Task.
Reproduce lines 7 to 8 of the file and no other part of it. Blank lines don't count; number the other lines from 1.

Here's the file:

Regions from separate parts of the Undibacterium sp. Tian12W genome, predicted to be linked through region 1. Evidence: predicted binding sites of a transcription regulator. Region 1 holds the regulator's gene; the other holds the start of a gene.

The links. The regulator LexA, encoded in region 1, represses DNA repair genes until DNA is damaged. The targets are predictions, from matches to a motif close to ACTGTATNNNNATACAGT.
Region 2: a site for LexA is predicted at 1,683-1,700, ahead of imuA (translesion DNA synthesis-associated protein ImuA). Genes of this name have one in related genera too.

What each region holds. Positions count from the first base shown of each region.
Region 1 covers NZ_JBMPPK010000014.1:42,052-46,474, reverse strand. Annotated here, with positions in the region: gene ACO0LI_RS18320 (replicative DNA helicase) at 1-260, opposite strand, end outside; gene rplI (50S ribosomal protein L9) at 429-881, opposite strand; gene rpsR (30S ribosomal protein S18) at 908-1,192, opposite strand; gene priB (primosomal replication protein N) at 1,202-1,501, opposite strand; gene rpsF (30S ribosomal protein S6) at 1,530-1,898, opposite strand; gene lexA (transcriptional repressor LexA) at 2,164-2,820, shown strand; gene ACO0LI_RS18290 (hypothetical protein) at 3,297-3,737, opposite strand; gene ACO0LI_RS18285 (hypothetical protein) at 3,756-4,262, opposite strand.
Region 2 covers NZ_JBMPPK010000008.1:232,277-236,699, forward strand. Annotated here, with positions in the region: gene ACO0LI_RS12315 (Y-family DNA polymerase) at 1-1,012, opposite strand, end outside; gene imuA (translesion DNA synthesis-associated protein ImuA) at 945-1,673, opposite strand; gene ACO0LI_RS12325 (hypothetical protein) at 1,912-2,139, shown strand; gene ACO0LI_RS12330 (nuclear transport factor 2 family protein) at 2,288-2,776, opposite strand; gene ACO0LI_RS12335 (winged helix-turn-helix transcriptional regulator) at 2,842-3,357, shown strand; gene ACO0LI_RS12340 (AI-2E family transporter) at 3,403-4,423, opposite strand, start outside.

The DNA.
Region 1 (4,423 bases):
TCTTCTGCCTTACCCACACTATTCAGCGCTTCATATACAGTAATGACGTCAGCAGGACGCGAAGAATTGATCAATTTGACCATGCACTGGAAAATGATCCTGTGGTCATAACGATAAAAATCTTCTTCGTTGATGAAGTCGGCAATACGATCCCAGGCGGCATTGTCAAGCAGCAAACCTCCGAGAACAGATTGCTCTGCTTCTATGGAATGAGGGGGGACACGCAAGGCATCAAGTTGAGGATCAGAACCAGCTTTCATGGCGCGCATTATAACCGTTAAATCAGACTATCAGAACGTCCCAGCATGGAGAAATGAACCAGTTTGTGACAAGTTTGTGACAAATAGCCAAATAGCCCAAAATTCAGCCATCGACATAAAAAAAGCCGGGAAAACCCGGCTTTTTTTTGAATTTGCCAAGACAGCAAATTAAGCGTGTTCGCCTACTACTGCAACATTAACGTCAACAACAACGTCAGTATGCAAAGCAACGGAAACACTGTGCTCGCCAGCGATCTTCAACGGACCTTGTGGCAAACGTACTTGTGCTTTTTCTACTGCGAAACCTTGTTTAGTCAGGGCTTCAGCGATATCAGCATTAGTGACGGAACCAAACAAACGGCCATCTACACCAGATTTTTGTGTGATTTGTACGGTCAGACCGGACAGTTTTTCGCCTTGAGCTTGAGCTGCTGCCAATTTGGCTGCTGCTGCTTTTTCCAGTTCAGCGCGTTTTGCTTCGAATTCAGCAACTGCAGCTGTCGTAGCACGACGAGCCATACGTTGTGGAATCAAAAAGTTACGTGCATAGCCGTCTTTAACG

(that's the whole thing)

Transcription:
The DNA.
Region 1 (4,423 bases):